Printer Friendly

Gene-code variety.

In this heyday of genetic engineering, scientists take great advantage of the uniformity of the DNA code. A human cell's gene, for example, once put in the proper context, can be effectively translated by the decoding equipment of a bacterium. But the genes of one group of organisms, single-celled animals called ciliates, are not translated well by the cellular machinery of other organisms. Now scientists report "the surprising finding" that the genetic coding of these simple animals actually departs from the so-called "universal" code. The only coding variations previously discovered are in genes of subcellular structures, the mitochondria (SNd9/15/79, p.185).

Stuart Horowitz and Martin A. Gorovsky of the University of Rochester in New York determined the nucleotide (DNA subunit) sequence of two genes in the nuclei of the ciliate. Tetrahymena thermophila. In the standard code, the sequence TAA is a "stop" signal, terminating the translation of a gene. But in these Tetrahymena genes, TAA corresponds to the amino acid glutamine.

Two groups of scientists report in the March 14 NATURE analyses of genes of another ciliate, Paramecium. Francois Caron and Eric Meyer of the National Center of Scientific Research in Gif-sur-Yvette, France, find that both TAA and TAG, which normally terminate gene translation, are scattered through the genes. Analysis of a specific Paramecium gene by J. R. Preer Jr. and colleagues at Indiana University in Bloomington indicates that TAA and TAG code for glutamine. In addition, work in West Germany indicates that TAA encodes glutamine in several genes in another ciliate, Stylonychia. In all these ciliates, only one of the usual stop codons, UGA, appears to act as a termination signal.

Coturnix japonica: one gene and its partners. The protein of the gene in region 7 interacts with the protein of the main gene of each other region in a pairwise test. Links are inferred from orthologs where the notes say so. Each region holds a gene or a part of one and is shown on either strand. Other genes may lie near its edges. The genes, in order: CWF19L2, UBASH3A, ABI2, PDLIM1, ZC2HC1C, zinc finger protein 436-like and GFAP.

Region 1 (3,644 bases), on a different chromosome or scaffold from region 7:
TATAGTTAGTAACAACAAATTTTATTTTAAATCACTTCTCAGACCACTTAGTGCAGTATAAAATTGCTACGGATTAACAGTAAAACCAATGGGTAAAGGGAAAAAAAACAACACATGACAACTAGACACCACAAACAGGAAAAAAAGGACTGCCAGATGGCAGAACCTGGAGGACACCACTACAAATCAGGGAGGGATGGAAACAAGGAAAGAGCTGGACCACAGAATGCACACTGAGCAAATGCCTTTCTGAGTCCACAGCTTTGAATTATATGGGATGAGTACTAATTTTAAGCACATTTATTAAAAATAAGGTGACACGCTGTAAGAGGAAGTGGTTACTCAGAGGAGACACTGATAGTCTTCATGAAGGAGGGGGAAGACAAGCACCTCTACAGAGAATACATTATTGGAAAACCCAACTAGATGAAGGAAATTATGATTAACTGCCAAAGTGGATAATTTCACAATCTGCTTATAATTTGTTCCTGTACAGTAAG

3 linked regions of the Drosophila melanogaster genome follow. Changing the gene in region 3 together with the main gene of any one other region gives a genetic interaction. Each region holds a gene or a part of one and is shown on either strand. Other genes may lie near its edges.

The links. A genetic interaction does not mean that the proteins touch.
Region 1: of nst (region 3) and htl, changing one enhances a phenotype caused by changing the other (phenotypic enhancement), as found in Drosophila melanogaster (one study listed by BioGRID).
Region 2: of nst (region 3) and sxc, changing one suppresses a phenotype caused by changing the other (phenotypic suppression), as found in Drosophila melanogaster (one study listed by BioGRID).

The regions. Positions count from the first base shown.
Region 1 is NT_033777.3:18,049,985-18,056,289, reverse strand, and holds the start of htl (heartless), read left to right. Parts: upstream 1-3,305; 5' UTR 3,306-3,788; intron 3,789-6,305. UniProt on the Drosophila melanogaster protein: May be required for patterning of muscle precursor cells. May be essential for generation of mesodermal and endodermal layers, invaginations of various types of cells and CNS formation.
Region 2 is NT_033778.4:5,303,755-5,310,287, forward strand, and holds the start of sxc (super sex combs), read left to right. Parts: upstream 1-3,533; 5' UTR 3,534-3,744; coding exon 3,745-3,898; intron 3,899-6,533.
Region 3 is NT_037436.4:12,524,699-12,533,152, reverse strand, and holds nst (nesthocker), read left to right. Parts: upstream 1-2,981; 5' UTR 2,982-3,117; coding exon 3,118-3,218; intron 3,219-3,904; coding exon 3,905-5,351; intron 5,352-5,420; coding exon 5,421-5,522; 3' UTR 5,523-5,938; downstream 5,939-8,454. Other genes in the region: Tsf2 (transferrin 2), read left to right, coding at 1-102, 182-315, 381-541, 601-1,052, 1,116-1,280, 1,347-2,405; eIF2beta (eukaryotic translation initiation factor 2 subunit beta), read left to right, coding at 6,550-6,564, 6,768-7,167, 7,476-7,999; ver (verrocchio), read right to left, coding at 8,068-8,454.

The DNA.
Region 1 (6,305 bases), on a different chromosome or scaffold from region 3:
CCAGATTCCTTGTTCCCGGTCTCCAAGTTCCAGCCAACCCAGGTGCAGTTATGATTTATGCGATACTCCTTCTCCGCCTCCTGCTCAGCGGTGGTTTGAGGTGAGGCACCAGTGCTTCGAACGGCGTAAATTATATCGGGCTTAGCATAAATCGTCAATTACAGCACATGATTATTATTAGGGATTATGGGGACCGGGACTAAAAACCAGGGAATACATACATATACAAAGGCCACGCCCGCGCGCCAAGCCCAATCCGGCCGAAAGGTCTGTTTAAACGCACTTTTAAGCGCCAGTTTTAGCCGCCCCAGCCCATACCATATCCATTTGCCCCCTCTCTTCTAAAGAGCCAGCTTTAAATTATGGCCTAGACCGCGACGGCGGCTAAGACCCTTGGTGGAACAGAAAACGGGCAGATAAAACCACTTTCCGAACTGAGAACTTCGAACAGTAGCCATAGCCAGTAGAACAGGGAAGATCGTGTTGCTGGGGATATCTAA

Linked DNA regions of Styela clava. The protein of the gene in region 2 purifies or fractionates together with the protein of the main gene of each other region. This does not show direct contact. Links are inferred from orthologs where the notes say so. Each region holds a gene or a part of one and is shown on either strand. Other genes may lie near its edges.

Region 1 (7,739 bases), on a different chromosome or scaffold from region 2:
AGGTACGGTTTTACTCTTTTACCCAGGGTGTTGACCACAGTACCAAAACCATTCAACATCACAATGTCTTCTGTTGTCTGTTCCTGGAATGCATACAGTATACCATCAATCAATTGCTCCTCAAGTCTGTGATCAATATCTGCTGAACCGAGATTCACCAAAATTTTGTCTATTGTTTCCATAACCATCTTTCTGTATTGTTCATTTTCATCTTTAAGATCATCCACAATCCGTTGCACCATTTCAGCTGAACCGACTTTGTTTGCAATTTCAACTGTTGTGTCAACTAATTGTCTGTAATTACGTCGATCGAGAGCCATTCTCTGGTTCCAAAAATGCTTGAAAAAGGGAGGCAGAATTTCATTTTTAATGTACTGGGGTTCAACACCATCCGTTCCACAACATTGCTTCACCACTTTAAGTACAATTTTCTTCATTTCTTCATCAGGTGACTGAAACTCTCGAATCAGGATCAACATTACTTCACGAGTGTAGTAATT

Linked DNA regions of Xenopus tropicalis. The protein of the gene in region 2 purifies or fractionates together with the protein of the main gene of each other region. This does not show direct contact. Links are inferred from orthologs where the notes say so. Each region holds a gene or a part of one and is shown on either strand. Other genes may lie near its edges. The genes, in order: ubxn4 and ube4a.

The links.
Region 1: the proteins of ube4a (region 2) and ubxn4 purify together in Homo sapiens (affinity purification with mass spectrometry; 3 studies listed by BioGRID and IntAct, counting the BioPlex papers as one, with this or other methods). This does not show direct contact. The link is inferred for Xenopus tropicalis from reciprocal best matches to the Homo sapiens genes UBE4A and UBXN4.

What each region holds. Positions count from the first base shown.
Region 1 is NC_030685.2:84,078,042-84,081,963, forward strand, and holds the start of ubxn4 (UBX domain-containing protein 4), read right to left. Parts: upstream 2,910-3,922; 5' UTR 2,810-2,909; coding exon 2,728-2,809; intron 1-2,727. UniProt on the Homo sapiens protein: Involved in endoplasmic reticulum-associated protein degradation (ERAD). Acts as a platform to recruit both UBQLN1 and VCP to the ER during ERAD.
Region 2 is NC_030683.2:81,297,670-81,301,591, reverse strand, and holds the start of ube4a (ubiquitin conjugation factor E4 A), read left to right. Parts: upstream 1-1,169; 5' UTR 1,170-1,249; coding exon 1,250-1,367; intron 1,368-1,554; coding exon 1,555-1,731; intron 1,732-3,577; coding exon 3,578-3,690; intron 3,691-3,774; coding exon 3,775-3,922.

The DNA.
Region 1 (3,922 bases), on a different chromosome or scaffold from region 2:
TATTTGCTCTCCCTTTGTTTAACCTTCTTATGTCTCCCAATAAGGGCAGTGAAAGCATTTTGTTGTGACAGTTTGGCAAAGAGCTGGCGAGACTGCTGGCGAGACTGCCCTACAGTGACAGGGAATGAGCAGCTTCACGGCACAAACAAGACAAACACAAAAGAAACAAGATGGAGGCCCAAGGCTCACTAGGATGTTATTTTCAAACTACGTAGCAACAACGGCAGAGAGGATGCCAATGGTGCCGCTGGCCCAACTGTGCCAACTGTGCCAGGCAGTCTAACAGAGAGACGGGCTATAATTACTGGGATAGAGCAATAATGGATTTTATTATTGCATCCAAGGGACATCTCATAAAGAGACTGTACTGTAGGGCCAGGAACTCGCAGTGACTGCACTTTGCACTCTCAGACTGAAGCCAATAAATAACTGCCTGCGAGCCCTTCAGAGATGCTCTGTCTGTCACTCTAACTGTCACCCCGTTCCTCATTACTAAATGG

Under most conditions, any genetic change involving termination signals is likely to be lethal to an organism. A major puzzle now is how the variation in the genetic code of ciliates could have arisen during evolution.
COPYRIGHT 1985 Science Service, Inc.
No portion of this article can be reproduced without the express written permission from the copyright holder.
Copyright 1985, Gale Group. All rights reserved. Gale Group is a Thomson Corporation Company.

Article Details
Printer friendly Cite/link Email Feedback
Title Annotation:genetic coding of ciliates
Author:Miller, Julie Ann
Publication:Science News
Date:Mar 23, 1985
Words:310
Previous Article:Basins hasten brewing of oil.
Next Article:Serendipidity catches a supernova.
Topics:


Related Articles
Human genetic map: worth the effort?
Does nonsense DNA speak its own dialect?
COMMUNITIES BRIEFLY.
COMMUNITIES CALENDAR.
Who's really in charge? Physician assistants and nurse practitioners are common in health care facilities. But how much responsibility do they have?...
Cells' root: adult stem cells have a master gene.
Genesis meets the Big Bang and evolution, absent design.
Self-sacrificial love: evolutionary deception or theological reality?

Terms of use | Privacy policy | Copyright © 2020 Farlex, Inc. | Feedback | For webmasters